Bowes Railway was originally a colliery railway built to carry coal mainly from pits in north west Durham to the Tyne at Jarrow. The earliest section was designed by George Stephenson and opened on 17 January 1826, making it one of the world’s first modern railways. It was 15 miles long when completed in 1855. Each end was locomotive worked; the six mile middle section consisting of rope worked inclines with very steep gradients.
"What a lovely and surprising place this is. The guide was very knowledgeable. Set aside 2.5hrs for the visit. A snack from the cafe is well recommended, don't miss the sausage rolls. Will definitely be back."
"I had a great morning at The Bowes Railway yesterday. I was shown around by enthusiastic guide Wilf and a very busy Amanda. He went above and beyond in escorting me around the site and inside most of the various sheds and engineering shops for over an hour. Thank you both very much"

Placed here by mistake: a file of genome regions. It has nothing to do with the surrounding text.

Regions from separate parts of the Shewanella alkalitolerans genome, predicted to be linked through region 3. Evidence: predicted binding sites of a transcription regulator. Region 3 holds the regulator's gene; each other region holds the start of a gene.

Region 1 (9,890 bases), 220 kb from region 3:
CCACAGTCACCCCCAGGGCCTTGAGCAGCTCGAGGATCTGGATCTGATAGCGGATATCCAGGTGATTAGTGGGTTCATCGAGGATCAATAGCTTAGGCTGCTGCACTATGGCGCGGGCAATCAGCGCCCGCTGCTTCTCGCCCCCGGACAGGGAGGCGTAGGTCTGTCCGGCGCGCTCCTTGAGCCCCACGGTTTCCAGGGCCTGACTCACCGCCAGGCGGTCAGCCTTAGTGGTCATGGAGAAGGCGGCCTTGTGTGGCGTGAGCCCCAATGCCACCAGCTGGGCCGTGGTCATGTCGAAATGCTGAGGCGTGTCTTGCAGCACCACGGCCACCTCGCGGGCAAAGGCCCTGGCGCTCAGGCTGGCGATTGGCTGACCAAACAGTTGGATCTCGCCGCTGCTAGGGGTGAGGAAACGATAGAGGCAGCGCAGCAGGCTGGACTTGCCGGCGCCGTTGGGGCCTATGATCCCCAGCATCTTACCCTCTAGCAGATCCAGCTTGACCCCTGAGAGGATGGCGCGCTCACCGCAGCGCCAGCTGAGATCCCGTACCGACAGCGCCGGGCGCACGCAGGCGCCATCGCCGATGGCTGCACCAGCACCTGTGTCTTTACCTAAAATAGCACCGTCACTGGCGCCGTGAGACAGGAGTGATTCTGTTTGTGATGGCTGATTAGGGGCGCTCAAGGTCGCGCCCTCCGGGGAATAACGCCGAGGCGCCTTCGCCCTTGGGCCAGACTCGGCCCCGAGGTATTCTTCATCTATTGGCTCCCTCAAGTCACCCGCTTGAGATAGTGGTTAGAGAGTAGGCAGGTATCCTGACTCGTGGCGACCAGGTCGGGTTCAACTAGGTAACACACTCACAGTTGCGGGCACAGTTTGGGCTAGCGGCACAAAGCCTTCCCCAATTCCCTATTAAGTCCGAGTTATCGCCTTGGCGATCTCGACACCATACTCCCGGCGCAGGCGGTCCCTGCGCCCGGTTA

"Fantastic place all the staff were really helpful and welcoming. My son (2 years) loved seeing all the engines and trucks. We took part in the crafts and there was a good range to keep him entertained for a couple of hours, then he didn't want to leave. Thanks to the excellent team"
18 December 2018
Christmas Events 2018
The Bowes Railway is closed now to the public for visits, until well into the New Year 2019. Please watch for the announcements on here, the Website or Facebook page. Thanks for your support through 2018.
The railway is run by volunteers. A huge task for a very important industrial monument. The railway receives no funding for running costs and relies on raising money through events, sales and, very importantly, donations from well-wishers.